Scientists & Staff

Mark E. Kubiske

Notes: This person is no longer an employee of the Northern Research Station.


Featured Publications & Products

Publications & Products

Research Datasets

  • Kubiske, Mark E. 2016. Meteorological and soil temperature data from the treatment plots at the Aspen FACE Experiment, 1999-2009. Fort Collins, CO: Forest Service Research Data Archive. https://doi.org/10.2737/RDS-2016-0011.
  • Kubiske, Mark E. 2016. Meteorological and soil moisture data from an ambient monitoring station at the Aspen FACE Experiment, 1999-2009. Fort Collins, CO: Forest Service Research Data Archive. https://doi.org/10.2737/RDS-2016-0012.
  • Kubiske, Mark E.; Foss, Anita R. 2015. Carbon dioxide and ozone data from the Aspen FACE Experiment, 1998-2009, and Phase II Experiment, 2010. Fort Collins, CO: Forest Service Research Data Archive. https://doi.org/10.2737/RDS-2015-0001.
  • Kubiske, Mark E. 2013. Tree height and diameter data from the Aspen FACE Experiment, 1997-2008. Newtown Square, PA: USDA Forest Service, Northern Research Station. https://doi.org/10.2737/RDS-2013-0015.

National Research Highlights

Samples from increment borer shows the growth of a tree.  Does increasing CO2 affect the maximum number of trees that can be sustained in a forest?  If it does then all forest density management guides need a revision.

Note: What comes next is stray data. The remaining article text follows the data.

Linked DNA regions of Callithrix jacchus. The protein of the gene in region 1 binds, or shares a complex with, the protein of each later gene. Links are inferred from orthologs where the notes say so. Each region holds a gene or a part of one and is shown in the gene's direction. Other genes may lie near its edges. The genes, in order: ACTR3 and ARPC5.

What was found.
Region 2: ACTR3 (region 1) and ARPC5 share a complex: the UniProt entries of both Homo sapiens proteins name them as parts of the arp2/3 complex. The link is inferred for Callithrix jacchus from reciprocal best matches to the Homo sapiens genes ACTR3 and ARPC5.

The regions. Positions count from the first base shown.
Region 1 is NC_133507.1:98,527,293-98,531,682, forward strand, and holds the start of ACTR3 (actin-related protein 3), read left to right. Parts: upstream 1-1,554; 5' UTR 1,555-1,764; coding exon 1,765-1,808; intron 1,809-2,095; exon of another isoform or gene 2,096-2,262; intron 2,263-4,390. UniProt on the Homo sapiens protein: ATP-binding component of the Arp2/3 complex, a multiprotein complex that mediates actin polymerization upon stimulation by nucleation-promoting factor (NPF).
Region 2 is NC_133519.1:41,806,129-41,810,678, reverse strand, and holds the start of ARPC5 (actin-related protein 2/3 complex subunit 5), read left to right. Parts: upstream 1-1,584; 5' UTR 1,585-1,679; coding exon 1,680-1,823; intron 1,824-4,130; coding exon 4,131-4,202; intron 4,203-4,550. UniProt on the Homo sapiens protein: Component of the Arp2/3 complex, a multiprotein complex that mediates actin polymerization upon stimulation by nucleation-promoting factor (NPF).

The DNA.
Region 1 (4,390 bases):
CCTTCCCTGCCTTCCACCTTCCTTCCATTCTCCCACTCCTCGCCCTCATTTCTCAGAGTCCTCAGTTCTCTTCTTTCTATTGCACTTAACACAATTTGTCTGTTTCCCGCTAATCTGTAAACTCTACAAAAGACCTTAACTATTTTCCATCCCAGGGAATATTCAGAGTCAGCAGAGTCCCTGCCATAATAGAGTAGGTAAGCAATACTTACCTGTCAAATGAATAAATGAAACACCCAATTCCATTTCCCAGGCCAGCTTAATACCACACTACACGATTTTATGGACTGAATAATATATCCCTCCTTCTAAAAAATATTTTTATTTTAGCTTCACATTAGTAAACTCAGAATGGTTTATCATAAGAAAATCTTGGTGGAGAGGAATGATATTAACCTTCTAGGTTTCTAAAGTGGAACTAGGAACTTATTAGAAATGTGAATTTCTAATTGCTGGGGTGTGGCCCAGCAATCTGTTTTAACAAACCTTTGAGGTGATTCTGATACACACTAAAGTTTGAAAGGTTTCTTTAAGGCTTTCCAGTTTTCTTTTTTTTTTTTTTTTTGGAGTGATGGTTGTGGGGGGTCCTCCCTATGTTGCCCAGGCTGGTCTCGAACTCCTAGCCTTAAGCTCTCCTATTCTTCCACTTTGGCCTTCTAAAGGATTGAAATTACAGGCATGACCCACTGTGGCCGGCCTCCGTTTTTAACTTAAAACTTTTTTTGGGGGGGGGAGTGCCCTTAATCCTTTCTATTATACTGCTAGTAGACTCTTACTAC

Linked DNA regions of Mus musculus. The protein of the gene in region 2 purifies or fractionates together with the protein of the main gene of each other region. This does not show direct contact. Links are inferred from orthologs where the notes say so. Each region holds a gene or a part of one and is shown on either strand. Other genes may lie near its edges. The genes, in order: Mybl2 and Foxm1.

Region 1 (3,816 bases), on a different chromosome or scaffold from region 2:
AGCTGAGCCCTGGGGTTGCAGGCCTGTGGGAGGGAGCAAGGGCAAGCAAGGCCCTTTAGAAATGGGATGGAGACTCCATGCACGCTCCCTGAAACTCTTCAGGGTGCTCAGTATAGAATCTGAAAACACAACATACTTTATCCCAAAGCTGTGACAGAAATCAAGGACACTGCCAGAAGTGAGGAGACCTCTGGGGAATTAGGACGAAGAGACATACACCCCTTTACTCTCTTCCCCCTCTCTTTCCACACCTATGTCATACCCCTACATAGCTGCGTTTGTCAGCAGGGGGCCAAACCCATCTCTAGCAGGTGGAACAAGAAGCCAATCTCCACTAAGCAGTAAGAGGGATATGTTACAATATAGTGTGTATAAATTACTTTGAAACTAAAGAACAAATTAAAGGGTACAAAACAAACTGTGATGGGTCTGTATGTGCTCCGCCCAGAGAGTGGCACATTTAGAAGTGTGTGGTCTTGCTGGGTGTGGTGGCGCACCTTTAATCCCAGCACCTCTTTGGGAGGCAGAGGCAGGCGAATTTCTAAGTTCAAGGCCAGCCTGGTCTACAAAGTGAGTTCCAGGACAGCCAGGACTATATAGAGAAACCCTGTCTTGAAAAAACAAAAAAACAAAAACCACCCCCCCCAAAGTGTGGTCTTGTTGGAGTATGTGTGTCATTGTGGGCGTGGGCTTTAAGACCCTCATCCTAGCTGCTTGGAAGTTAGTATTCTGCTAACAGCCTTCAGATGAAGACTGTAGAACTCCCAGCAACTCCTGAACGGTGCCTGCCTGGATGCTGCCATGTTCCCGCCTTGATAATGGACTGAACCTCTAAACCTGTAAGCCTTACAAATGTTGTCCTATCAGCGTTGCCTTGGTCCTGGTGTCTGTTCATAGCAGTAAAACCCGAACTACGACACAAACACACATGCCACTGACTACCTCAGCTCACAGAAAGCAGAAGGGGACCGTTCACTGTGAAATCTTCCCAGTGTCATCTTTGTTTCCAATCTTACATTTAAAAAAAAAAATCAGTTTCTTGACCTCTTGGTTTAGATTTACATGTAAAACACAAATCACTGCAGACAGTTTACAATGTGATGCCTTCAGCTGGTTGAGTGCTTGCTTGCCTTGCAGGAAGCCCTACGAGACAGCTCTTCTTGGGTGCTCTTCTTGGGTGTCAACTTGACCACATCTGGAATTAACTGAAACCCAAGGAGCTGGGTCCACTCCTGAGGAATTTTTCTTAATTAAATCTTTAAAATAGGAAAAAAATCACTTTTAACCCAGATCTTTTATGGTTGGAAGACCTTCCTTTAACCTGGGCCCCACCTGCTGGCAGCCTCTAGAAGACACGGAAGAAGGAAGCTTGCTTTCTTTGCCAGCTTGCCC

Increasing atmospheric carbon dioxide concentration alters forest stand development, so do management guidelines need revision?

Year: 2017

A decade ago, increased atmospheric carbon dioxide was at the heart of the Aspen Free-Air Carbon Dioxide Enrichment Experiment. Forest Service researchers in Rhinelander, Wisc., wanted to know if these increases affected forest growth. What they discovered raises the possibility that principles of stand development and size-density relationships are already obsolete.

Aerial view of the Aspen FACE experiment showing the control facilities (middle left), and the 12 atmospheric treatment rings of four treatments with three replicates.  In the ring at bottom center, the different model forest communities are visible. David F. Karnosky, Michigan Tech University.

Scientists Predict Survivability Factors for Northern Forests Given Elevated CO2 and Ozone Levels

Year: 2013

The researchers scaled up a high-profile 11-year ecosystem experiment called Aspen-FACE to assess how elevated carbon dioxide and ozone levels might impact real forests at the landscape scale over the course of many future decades. They determined that there will be winners and losers among species and within species groups but that managers can have considerable control over the outcomes by managing disturbance effects on forests and landscape spatial patterns. The researchers also found that changes will be gradual and that few species are likely to disappear completely because of carbon dioxide and ozone effects alone.

Last modified: Sunday, November 18, 2018